Algae I'm not sure how to get rid of...

Nathan G

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Hi all,

I've recently set up my first high tech aquascape. I've been getting an algae that just doesn't go away. To try to address it, I've reduced the intensity of the lights (to 35%) and am doing two 50% water changes a week instead of one. This has helped a bit. It also seems the algae is most prominent on the right side of the aquarium.

Some pictures of the algae...
IMG_3244.JPG
IMG_3237.JPG
IMG_3242.JPG
IMG_3236.JPG

For the aquarium setup and tech and full scape pics, check out my journal entry.

Dosing is 2ml per day NILOCG Thrive all in one liquid fertilizer, .5ml per day Flourish Potassium, 2.5 bps c02, fish fed once a day.

Our house has hard water (I don't have anything to measure hardness).

The aquarium is situated in a room that has a window, but a white curtain covers the window, ambient light does come through the curtain, but it's not direct sunlight. The window is to the left of the aquarium.

C02 comes on at 11:30am, lights fully on at 4pm and off at 10pm (sunrise starting at 3:30pm, and sunset starting at 10pm - half hour each)

Nitrates are quite high between 40 and 80ppm before water change (I just discovered this today, and is higher than I'd prefer), and no ammonia or nitrites. Ph before c02 comes on is ~7.6, and ~6.8 to 7 after lights come on. Drop checker is close to a lime green when lights come on.

Any ideas to help get rid of the algae would be much appreciated! I'd like to deal with it before it gets worse.
 
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The support legs on the lighting unit are not long enough, so the light intensity is to bright due to distance between the lighting unit and the top of the water / tank. You need to reduce the light intensity either by the controller if there is one or lift the lighting unit up.

Cheers Paul
 

Nathan G

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Thanks for your thoughts! I was wondering about the flow. The flow is actually the most in the areas where the algae is. The lily outflow is the opposite side of the aquarium, so the flow goes left to right, hits the right glass wall, and flows down to the carpet. I can easily see the flow by watching the c02 micro bubbles. I had an opposite thought where by perhaps because of too much flow, there is algae. But I don’t think that makes sense.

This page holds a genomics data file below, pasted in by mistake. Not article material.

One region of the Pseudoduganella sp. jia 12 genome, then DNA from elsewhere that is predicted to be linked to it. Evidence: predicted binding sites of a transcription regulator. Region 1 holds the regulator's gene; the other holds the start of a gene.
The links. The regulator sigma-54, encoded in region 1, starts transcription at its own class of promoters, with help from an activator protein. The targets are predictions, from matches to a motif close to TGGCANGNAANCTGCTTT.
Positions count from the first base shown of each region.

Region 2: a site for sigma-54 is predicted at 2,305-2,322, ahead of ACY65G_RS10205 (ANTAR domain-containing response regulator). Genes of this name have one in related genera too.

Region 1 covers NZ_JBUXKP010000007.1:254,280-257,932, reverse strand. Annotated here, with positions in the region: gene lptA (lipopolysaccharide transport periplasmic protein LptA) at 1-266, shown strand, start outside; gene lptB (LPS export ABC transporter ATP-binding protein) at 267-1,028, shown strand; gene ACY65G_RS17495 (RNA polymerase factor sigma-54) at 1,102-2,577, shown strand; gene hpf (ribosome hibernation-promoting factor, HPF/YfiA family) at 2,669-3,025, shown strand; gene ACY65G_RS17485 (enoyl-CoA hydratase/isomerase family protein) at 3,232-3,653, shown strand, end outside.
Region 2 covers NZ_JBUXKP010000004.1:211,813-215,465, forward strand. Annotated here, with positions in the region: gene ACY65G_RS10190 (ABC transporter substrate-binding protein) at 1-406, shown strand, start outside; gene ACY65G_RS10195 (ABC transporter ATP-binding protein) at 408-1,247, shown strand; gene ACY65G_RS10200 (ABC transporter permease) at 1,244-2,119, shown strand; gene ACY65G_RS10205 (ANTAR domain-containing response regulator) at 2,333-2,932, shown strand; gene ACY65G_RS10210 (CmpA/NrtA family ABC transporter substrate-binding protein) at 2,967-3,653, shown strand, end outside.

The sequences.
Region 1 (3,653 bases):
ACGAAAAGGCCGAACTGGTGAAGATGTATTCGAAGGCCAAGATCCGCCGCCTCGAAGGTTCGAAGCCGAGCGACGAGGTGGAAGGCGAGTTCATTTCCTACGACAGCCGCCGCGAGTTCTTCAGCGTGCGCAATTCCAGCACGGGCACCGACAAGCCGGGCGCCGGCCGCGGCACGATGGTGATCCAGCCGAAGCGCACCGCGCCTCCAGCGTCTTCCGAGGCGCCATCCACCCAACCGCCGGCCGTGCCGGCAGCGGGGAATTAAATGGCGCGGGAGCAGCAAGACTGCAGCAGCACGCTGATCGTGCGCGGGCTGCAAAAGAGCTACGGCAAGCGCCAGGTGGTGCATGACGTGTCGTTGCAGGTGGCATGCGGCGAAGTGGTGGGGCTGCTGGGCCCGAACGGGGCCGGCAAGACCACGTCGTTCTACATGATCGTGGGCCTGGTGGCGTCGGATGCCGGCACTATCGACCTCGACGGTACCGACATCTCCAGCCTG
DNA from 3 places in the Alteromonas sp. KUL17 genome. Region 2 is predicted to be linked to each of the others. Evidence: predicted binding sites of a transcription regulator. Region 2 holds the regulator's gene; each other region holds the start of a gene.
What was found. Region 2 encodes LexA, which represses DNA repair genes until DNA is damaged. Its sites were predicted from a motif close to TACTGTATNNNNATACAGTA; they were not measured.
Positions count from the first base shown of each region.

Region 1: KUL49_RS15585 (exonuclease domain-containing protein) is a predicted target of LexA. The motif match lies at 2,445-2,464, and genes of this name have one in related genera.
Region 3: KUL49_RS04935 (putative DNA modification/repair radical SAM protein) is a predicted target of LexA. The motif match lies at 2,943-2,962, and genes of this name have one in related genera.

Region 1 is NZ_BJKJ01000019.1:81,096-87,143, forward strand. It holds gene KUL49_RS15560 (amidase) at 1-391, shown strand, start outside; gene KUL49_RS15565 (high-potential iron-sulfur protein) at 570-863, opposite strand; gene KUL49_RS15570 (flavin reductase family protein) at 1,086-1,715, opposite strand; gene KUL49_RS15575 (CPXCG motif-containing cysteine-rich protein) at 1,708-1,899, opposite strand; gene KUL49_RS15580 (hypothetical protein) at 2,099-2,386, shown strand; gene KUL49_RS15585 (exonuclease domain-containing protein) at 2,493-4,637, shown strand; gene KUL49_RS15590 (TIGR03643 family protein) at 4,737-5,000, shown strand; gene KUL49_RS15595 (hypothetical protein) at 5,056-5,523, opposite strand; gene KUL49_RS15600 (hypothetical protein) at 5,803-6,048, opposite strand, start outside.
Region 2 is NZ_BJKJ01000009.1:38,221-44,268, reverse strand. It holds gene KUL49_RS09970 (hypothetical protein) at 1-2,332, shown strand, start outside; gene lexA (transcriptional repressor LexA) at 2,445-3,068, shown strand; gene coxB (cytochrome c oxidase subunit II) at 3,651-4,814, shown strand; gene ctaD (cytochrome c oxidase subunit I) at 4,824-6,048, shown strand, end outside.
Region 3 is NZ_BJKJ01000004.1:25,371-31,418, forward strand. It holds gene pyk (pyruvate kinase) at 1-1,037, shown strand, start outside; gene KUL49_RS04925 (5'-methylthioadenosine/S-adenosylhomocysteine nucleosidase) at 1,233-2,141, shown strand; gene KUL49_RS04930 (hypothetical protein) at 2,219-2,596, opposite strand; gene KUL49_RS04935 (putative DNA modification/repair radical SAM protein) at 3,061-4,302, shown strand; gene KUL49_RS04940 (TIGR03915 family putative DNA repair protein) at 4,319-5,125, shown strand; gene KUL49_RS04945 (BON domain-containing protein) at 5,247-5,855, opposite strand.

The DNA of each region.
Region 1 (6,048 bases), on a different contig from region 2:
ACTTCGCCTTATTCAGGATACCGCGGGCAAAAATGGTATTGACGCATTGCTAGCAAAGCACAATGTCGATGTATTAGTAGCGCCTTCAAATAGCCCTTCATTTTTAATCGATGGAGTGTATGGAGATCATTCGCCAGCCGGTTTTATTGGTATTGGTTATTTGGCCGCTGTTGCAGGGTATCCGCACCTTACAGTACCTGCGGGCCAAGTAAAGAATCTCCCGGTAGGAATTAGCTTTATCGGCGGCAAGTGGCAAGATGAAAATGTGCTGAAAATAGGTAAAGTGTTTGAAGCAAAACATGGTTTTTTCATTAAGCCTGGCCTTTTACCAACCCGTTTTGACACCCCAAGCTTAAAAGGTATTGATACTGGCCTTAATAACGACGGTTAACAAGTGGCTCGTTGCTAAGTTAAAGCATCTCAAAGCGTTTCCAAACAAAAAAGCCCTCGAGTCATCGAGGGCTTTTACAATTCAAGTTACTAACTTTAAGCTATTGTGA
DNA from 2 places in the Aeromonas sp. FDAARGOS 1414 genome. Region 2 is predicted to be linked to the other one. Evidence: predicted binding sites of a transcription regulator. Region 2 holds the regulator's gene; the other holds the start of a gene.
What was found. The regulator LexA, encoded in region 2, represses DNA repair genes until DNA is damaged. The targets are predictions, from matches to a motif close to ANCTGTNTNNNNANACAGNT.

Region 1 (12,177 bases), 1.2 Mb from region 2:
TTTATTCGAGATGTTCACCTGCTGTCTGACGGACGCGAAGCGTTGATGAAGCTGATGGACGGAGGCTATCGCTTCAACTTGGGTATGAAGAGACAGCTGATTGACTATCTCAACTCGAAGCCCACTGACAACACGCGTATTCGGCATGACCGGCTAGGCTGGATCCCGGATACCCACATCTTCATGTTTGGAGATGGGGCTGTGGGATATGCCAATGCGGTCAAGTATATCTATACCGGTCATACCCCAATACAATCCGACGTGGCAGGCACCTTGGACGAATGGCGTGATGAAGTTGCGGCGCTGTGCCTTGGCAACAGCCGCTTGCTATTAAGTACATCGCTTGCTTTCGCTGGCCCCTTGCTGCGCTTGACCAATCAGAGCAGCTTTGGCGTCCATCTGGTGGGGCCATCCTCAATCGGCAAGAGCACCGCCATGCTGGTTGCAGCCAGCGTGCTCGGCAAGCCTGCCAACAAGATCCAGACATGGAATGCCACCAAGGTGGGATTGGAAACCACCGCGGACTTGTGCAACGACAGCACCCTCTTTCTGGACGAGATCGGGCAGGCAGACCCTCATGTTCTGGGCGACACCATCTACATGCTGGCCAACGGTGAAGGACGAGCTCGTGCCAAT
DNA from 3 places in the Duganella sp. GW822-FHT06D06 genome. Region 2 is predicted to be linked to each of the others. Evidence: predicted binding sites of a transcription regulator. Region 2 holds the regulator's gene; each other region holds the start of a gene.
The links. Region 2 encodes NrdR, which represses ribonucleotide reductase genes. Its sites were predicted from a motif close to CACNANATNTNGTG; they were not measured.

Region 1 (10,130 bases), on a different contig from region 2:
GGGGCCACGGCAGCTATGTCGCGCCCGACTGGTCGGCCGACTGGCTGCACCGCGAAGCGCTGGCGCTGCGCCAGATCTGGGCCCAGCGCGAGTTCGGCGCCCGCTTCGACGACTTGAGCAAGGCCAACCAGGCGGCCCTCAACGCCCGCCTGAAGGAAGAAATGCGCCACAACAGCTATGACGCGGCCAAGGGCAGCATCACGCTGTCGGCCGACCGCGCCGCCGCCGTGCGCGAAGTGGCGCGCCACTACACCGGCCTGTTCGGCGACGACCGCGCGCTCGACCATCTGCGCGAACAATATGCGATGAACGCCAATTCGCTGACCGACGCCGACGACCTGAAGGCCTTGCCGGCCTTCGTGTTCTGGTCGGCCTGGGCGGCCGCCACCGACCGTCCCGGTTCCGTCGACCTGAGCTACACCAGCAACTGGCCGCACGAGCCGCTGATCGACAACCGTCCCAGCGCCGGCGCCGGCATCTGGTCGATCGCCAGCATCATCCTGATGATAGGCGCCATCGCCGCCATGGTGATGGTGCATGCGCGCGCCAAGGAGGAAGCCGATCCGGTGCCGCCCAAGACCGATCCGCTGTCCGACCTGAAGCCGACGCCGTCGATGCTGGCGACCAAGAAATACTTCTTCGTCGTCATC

The Chihiros RGB A601 Plus light (new 2019 version) is quite configurable; there are longer legs if I flip them around, and I can configure the brightness using the My Chihiros app over Bluetooth in 1% increments. It’s a 45W light, but I can’t find any PAR data on this newer model.

What I’m thinking so far to beat the algae - reduce light intensity (or perhaps try a blackout for 3 to 4 days), reduce ferts by half and only one 30% water change a week (with reduced light intensity, this would line up with NILOCG’s directions for lower light tanks), and physically remove leaves, stems, or grass that have algae (which I’ve already been doing on a weekly basis).
 

alto

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Given tank dimensions
  • FireAQUA 25 gallon rimless (60 x 40 x 40 cm, 8mm thick)
I don’t think this is a lot of light (I’d not dim below 50-60% .... OK I likely wouldn’t dim below 80% but then I’m less convinced that light is the main issue, those substrate plants need light for healthy plant growth and I’d not suddenly reduce this (short term 3 day etc is fine))

Chihiros LED System - Series RGB - A601 plus
Power consumption 40 W
Luminous flux 2.030 Lumen

There is significant algae, but I’d address this with daily water changes and physical removal, possible use of Excel (I’m not a fan of peroxide as it can be so variable in the bottle, depending upon age and storage)

I’m not familiar with that fertilizer, but presumably the seller/manufacturer can provide guidance - and a list of what each dose delivers in terms of nutrients and amounts

It’s quite difficult to discourage algae using reduced lighting and nutrients, without also impacting plants ... and healthy actively growing plants are one of the best defences against algae “infection”
 

alto

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Looking at the plants, they are definitely feeling some algae pain, but also the leaf structure of the Hygrophila polysperma and L palustris is more subsistence level than thriving